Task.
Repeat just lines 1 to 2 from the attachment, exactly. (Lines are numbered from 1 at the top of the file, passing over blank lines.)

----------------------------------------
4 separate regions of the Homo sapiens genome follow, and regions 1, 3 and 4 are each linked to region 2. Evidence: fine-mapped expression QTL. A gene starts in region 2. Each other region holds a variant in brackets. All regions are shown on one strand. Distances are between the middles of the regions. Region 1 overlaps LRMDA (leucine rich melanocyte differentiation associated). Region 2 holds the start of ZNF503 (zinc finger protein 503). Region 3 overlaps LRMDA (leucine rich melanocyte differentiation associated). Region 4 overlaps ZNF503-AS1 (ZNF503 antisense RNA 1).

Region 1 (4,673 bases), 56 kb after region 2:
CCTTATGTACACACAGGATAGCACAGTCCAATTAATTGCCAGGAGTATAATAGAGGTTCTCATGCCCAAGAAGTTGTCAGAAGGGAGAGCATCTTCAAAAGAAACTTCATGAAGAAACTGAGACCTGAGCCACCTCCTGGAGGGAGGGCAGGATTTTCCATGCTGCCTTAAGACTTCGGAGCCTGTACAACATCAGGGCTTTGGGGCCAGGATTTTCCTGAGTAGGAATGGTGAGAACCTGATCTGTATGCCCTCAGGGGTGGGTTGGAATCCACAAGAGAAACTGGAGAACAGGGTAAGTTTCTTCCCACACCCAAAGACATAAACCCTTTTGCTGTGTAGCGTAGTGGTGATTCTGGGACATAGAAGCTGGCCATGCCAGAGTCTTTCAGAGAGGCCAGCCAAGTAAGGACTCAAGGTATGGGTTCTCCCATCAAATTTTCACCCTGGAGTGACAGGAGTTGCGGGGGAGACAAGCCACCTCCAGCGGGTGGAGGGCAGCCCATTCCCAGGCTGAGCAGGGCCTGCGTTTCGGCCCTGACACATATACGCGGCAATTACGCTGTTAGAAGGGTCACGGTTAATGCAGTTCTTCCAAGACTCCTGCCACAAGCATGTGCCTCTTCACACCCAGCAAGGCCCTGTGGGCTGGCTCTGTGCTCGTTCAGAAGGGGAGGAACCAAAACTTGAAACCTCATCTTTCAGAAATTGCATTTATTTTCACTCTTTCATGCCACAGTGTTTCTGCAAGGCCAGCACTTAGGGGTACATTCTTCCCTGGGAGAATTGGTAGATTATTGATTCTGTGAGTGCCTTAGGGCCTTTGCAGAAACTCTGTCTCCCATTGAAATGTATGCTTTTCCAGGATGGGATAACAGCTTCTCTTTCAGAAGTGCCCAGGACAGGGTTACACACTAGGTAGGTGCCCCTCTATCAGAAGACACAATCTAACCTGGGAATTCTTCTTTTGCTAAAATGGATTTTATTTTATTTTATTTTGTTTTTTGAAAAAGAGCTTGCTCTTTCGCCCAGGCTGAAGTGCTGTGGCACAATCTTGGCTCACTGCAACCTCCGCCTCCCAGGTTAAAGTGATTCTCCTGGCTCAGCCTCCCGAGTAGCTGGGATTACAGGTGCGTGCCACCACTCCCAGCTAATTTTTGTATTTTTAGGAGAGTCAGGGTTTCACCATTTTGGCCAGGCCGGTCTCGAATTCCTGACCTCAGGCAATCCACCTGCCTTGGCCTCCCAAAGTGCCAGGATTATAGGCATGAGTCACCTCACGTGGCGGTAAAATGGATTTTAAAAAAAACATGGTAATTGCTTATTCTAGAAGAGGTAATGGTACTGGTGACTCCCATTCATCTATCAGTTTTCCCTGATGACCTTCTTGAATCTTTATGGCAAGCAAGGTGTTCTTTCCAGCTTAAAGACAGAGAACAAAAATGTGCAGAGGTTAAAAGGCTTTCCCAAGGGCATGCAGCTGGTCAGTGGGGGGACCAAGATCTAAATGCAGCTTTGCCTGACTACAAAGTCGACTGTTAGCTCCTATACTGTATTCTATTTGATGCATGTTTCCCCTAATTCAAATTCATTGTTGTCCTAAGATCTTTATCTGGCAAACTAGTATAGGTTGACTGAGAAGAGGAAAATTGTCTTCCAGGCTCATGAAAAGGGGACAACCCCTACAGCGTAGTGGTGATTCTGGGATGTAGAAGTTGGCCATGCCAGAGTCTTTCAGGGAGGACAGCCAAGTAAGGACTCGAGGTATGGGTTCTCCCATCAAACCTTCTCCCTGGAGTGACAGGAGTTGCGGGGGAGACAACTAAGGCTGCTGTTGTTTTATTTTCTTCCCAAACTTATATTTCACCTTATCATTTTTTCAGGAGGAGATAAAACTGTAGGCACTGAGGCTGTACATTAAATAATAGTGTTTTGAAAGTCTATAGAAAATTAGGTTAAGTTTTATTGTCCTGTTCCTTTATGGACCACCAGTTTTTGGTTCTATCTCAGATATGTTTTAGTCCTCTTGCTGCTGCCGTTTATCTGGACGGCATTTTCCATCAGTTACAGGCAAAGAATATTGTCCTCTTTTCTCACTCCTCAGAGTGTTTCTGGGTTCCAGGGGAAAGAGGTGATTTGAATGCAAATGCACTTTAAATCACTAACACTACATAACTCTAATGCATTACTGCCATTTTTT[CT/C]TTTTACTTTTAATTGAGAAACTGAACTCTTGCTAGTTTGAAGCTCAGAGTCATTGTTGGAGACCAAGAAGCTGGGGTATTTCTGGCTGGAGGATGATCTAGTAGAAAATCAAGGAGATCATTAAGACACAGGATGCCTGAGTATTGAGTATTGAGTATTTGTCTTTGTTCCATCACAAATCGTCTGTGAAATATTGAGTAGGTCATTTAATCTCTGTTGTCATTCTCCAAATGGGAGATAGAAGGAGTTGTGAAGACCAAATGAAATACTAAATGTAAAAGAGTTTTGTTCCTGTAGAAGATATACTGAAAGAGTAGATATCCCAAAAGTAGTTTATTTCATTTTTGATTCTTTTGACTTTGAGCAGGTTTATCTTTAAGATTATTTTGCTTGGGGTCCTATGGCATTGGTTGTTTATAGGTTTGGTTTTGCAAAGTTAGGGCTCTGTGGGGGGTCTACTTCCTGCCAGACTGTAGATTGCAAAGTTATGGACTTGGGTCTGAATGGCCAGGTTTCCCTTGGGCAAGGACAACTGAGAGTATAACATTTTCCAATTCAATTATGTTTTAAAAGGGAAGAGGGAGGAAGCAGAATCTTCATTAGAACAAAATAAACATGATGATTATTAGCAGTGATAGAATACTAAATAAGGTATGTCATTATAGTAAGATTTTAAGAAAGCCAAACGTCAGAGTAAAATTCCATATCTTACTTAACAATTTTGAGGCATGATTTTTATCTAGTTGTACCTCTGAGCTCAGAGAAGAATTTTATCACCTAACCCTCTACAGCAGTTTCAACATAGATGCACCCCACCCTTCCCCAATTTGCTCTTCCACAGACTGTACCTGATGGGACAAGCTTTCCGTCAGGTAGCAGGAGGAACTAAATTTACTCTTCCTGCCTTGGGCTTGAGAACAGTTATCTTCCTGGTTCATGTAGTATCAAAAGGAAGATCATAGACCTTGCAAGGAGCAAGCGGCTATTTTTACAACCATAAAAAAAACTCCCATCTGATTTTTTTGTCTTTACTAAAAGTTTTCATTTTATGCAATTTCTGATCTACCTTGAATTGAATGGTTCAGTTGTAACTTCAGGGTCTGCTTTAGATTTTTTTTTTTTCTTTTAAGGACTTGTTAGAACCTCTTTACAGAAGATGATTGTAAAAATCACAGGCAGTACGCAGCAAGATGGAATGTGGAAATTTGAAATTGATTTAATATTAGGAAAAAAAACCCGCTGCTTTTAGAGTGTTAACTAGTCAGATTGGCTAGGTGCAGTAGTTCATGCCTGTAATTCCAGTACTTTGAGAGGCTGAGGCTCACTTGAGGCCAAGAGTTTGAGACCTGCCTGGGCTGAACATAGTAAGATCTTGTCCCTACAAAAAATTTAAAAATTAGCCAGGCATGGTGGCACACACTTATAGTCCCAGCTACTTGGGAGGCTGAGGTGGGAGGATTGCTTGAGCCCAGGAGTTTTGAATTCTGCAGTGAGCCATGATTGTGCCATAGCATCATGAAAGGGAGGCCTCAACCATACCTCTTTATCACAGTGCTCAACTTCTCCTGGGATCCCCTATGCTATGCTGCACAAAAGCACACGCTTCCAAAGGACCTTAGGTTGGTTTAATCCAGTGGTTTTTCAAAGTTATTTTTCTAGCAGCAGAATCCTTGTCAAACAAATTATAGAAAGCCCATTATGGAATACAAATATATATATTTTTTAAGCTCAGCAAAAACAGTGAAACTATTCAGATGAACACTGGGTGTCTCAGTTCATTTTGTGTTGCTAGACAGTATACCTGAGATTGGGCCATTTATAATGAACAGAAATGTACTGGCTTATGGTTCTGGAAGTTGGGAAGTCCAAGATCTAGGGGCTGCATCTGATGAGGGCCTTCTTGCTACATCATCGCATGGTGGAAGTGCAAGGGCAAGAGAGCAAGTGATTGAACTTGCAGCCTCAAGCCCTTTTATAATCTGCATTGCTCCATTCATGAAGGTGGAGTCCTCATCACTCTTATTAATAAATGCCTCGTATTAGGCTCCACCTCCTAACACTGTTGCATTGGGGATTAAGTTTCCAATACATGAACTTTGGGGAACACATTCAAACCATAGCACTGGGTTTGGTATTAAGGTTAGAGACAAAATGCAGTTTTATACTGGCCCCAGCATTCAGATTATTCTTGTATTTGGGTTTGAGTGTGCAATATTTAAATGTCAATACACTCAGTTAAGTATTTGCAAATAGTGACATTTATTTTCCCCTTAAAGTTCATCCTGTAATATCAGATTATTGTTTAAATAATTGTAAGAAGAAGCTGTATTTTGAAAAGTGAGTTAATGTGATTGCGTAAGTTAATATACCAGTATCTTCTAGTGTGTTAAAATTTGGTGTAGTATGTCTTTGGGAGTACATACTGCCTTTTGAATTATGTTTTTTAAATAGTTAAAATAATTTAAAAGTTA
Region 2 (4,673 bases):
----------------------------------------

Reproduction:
4 separate regions of the Homo sapiens genome follow, and regions 1, 3 and 4 are each linked to region 2. Evidence: fine-mapped expression QTL. A gene starts in region 2. Each other region holds a variant in brackets. All regions are shown on one strand. Distances are between the middles of the regions. Region 1 overlaps LRMDA (leucine rich melanocyte differentiation associated). Region 2 holds the start of ZNF503 (zinc finger protein 503). Region 3 overlaps LRMDA (leucine rich melanocyte differentiation associated). Region 4 overlaps ZNF503-AS1 (ZNF503 antisense RNA 1).

Region 1 (4,673 bases), 56 kb after region 2: